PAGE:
I’ve picked a selection of Virago fiction off my bookshelves…
1980’s saw the Virago Modern Classics series with a very strong uniform dark green style, the apple logo, and a named illustration on the front cover. They were designed to be instantly recognisable on the shelf, hence the solid green colour, in contrast to most paperback fiction at the time. Cover illustrations were taken from selected artworks. They were also produced in quantity, so long rows of green spines interspersed with face-out display of interesting colourful illustrations, meant they had impact in the bookshops. Size was important – used for quality books at the time, bigger than mass-market, and they had shiny covers. This was more than just marketing, it was about redressing a balance. Note the appearance of the barcode on the back.
1990’s Virago fiction still have the solid green spines, though the apple logo has changed. Front covers are now designed to illustrate the content, the only uniformity being the ‘virago’ name printed vertically down the right hand side. A couple of nice evocative covers using collage style and typography, and a less-beautiful film tie-in, probably constrained by marketing requirements. Back covers have become functional with centred text.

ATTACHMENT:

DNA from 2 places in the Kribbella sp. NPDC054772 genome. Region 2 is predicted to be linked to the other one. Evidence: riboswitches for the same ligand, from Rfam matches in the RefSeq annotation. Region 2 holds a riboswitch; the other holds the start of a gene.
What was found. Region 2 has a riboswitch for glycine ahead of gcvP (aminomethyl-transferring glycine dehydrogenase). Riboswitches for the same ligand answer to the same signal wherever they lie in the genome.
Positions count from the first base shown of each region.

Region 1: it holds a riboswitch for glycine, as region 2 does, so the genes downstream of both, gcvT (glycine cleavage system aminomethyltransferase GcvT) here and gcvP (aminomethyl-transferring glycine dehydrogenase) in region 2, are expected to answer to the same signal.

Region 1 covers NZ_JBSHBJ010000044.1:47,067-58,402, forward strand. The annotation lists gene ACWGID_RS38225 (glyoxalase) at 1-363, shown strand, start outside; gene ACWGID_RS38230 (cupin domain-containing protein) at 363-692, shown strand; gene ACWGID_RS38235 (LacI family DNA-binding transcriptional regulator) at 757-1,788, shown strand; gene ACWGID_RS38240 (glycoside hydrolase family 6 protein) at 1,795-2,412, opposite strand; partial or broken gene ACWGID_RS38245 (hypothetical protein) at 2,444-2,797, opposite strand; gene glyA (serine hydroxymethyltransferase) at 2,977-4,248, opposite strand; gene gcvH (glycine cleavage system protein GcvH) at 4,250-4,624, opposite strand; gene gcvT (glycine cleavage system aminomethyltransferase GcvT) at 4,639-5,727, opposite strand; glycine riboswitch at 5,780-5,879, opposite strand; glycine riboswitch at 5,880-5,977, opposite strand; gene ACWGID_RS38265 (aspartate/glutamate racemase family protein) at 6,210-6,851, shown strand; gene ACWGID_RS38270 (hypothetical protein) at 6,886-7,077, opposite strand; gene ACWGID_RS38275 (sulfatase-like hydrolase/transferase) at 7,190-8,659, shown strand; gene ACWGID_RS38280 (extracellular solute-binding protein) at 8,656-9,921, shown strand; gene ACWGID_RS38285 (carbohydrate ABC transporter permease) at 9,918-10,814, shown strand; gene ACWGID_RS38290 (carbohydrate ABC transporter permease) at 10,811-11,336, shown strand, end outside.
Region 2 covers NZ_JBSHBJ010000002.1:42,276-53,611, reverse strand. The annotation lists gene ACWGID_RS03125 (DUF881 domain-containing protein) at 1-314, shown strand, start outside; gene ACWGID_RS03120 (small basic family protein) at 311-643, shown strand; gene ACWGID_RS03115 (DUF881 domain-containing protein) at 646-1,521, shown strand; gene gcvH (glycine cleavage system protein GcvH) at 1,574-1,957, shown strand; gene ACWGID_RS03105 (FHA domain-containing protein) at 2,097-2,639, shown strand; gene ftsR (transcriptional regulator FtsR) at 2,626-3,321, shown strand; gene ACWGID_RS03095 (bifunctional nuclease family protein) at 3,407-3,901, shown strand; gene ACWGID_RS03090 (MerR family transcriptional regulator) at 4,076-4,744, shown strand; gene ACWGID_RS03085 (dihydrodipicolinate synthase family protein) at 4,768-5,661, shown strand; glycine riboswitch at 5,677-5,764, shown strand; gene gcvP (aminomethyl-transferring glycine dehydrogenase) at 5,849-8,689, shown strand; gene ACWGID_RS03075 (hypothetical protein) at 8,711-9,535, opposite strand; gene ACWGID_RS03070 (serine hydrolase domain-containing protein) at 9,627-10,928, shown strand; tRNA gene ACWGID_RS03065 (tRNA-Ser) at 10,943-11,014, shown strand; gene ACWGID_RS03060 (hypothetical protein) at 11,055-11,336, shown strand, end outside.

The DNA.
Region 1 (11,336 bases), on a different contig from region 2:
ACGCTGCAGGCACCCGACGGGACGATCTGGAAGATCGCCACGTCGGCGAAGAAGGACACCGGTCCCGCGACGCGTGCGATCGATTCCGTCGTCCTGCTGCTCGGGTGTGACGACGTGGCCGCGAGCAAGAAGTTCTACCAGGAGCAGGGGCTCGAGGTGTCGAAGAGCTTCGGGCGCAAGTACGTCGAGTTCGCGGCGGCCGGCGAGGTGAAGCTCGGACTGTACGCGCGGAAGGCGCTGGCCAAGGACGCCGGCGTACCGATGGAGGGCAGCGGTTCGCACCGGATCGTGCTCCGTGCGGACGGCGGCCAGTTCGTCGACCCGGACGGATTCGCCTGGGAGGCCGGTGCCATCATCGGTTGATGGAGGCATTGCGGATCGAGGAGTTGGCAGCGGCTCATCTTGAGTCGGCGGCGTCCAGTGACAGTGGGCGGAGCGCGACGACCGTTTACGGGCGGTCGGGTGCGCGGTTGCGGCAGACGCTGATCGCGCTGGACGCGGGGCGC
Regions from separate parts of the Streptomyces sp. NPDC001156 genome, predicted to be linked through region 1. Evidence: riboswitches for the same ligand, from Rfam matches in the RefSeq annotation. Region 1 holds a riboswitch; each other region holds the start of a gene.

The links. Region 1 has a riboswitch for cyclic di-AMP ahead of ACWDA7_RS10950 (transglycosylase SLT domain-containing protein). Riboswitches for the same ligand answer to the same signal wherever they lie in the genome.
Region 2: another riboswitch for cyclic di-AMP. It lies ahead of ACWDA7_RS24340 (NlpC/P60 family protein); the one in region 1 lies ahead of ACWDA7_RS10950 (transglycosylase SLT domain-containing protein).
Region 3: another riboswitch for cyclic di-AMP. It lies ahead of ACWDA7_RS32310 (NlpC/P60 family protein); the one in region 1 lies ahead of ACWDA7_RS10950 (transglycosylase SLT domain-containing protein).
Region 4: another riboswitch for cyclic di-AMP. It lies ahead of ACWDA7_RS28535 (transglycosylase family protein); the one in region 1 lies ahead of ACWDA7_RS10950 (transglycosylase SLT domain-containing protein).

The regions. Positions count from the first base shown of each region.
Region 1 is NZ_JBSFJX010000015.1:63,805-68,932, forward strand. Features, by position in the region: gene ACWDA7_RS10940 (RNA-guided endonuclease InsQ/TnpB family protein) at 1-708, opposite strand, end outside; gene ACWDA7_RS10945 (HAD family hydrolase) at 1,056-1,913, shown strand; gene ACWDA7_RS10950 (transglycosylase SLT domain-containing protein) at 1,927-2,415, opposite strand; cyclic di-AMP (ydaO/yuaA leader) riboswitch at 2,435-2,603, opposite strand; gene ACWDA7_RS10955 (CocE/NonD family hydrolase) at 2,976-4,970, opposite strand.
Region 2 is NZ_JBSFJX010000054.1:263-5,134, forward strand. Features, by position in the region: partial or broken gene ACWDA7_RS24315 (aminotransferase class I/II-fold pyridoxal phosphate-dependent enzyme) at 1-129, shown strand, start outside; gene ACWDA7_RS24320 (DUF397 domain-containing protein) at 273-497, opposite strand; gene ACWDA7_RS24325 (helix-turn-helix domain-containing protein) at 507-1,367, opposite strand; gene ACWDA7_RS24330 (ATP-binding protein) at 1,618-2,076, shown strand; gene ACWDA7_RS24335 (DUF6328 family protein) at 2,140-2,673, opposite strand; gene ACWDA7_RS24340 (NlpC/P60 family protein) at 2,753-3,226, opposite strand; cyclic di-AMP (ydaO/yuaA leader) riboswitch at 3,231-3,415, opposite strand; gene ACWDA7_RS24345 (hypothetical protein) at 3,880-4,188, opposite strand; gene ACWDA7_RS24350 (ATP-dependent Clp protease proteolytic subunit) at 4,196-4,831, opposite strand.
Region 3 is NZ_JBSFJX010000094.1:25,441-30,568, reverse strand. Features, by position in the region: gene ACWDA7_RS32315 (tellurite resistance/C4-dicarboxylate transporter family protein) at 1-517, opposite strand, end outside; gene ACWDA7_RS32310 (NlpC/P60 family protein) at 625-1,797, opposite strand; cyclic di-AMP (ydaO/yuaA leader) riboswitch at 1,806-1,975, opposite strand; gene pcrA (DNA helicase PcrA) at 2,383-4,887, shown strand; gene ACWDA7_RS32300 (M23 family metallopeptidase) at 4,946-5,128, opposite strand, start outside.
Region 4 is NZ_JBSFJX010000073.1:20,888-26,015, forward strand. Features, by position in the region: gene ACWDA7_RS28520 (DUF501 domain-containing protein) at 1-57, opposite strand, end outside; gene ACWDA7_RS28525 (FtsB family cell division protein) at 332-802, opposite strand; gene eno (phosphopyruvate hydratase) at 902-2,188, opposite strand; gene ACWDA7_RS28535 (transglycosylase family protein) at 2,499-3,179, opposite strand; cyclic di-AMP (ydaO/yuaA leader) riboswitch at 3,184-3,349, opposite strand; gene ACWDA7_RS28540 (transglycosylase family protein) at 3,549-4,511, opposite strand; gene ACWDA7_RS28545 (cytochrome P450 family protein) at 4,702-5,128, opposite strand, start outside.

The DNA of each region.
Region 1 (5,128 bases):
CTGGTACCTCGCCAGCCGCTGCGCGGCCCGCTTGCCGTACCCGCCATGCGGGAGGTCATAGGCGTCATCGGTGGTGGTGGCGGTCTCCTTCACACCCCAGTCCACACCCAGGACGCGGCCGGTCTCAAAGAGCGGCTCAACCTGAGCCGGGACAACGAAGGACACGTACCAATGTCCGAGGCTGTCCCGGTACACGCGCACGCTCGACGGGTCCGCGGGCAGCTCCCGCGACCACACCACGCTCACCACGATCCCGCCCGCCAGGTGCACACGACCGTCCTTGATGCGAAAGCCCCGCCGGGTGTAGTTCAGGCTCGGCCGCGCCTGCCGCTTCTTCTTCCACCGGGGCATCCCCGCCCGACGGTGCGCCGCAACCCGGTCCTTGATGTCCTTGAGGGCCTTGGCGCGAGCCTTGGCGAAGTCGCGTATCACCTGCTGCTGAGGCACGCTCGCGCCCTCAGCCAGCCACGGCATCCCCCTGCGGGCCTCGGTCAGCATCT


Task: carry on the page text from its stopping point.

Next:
Noughties Virago fiction has merged into the mainstream. The full cover is now designed as illustration of the book, the publisher is only evident through the (red) apple logo on the base of the spine. The cover is printed on thicker and less shiny paper. Where the author is known and will sell the book, the author’s name is larger than the title text. Lots of named quotes and prizes added in to validate the books. Text and paragraph styling is more elaborate. Back cover text is now styled into the design, paragraphs occasionally branch out from standard centred to other styles, and on ‘Red Dust’ there is even an attempt to design in the barcode box.